Dealing with Anger

Don't "Flip Your Lid"

"Don't flip your lid" is a child-friendly model of understanding how our brain and emotions function. We use our hands to model our brain. Hidden beneath our "thinking brain" is the "emotional brain"(in our model, this is represented by the thumb).

Our thinking brain is responsible for our self-control, our problem solving, and our rational thought.

The emotional brain is reactive; it is our primitive alarm center responsible for our fight-or-flight responses.

When our thinking brain is in control, we are able to make smart choices. When we "flip our lid" and let our emotional brain take control, we react without thinking of the consequences. This means it is important for us to self-monitor where we are at with our emotions- are we in control of our thinking brain, or are we in danger of flipping our lid?

The time to act and de-escalate our emotions is BEFORE we flip our lid. Once someone has "flipped," their emotional brain is in control and they are unable to think rationally.

Talk with your child about what helps them calm down when they are feeling angry or stressed. What are some coping skills they can use to make sure they do not flip their lid? Is there a safe space your child could use to calm down when they feel they are about to flip their lid?

Awareness is Key

Sometimes we forget that kids are still learning about their emotions. While we may see those obvious [to us] signs of anger, the kids themselves may be unaware of what they're feeling until it is too late and they flip their lid.

The first step in combating this explosive anger is to help the child become aware of how it feels in their body when they are angry or upset- they cannot control it if they are not aware of it. When we are aware of physical signs of an emotion, that is a cue to start using coping skills to calm down. Without this awareness, our anger escalates until it is too late to think rationally or use our skills to calm down.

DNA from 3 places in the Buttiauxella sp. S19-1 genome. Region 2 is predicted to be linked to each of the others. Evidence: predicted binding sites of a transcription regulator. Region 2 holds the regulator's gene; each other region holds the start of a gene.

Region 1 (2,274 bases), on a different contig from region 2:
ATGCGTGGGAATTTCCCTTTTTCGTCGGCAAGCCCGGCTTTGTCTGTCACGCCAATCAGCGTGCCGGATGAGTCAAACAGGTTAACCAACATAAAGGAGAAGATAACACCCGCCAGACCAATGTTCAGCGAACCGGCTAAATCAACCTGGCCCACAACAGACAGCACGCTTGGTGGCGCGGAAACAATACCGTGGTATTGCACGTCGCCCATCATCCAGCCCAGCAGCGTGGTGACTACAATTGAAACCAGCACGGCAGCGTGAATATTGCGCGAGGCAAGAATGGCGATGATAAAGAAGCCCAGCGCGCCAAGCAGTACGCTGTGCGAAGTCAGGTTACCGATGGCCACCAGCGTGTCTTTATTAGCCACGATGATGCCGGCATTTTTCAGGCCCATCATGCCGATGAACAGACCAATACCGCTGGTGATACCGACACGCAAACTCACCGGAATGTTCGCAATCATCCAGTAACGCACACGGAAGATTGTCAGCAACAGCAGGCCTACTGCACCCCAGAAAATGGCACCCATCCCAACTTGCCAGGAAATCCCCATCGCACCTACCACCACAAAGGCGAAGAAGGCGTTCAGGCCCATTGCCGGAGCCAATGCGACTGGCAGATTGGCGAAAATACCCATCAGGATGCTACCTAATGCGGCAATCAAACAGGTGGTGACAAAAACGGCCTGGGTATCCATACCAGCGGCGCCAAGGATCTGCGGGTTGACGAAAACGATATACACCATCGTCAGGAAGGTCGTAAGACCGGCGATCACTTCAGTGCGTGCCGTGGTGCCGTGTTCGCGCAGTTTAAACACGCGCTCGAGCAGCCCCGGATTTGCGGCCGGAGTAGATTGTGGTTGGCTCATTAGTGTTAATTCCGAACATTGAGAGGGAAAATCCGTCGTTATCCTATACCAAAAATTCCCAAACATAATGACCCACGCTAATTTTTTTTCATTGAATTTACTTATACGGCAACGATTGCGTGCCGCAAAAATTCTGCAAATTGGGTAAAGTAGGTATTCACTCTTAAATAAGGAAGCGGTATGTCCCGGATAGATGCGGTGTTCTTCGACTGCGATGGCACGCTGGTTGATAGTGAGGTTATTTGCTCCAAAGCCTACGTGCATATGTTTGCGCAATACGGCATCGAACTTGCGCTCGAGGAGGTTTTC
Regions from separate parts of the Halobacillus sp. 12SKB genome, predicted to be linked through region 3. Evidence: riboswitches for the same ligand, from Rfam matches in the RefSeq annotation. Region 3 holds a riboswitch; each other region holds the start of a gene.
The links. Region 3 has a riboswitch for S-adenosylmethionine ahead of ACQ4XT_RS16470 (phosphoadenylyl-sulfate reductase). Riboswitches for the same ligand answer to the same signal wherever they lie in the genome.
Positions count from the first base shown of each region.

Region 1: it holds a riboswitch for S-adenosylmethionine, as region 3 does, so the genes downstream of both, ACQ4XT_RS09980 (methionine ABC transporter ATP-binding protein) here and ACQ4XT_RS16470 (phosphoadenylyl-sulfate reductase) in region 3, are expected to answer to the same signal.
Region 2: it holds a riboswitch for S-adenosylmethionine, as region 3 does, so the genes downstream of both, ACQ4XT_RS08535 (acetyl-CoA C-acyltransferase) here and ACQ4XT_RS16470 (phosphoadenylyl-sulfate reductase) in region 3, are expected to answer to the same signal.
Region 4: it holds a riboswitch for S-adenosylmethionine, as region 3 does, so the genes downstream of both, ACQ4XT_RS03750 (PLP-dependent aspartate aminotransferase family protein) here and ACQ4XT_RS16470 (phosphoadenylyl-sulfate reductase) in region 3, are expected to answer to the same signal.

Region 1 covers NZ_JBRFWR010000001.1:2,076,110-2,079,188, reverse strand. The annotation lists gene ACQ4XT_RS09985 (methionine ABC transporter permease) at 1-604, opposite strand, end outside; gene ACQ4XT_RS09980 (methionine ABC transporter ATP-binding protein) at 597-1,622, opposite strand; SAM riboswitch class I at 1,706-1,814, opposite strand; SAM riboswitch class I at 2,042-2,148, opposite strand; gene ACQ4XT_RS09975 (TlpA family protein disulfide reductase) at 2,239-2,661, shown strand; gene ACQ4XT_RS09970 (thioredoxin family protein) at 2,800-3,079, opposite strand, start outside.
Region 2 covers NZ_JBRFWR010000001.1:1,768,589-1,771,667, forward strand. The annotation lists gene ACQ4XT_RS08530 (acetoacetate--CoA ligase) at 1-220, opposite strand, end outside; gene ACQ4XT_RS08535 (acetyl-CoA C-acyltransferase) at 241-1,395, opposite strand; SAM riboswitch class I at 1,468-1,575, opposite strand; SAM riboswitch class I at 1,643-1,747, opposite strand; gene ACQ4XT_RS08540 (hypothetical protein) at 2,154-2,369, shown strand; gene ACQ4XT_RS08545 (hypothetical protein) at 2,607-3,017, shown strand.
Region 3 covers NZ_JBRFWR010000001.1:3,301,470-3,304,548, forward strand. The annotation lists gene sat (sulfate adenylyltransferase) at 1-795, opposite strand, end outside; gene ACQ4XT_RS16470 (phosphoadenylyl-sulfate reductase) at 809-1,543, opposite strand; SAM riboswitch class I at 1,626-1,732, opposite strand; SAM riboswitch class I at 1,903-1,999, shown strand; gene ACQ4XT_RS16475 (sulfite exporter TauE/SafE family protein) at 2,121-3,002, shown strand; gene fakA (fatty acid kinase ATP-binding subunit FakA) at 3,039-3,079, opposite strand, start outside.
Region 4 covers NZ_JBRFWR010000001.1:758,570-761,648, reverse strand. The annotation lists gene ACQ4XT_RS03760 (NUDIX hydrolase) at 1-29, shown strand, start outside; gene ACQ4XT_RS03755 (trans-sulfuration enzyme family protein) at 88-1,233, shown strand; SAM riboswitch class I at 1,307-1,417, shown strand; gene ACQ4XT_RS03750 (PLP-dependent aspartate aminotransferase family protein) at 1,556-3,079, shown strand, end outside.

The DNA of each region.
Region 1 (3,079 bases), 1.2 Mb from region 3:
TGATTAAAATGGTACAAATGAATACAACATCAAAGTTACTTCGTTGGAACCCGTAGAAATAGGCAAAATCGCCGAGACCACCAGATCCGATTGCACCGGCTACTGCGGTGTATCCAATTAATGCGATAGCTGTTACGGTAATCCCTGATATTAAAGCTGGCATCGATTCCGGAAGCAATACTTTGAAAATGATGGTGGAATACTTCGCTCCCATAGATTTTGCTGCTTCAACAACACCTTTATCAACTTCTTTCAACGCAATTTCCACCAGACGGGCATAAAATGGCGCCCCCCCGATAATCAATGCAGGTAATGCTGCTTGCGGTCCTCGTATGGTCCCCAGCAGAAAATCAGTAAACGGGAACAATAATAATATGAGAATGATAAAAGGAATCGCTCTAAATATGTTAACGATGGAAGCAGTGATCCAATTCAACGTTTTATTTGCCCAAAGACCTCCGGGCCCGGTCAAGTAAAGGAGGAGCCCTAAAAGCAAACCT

After your child has calmed down (and have returned to their thinking brain), talk with them about how their body felt when they were angry.

      • Were their fists clenched?
      • Was their face hot?
      • Was their heart beating fast/breathing fast?
      • Were their hands tingly?

These physical cues look different for every person, and it may take some time for them to learn their personal indicators. Helping them understand these physical signs from their body is crucial for the ability to self-monitor their emotional state. Once this awareness and ability to self-monitor has been established, the child can build on this knowledge and begin practicing calm-down strategies in the moment.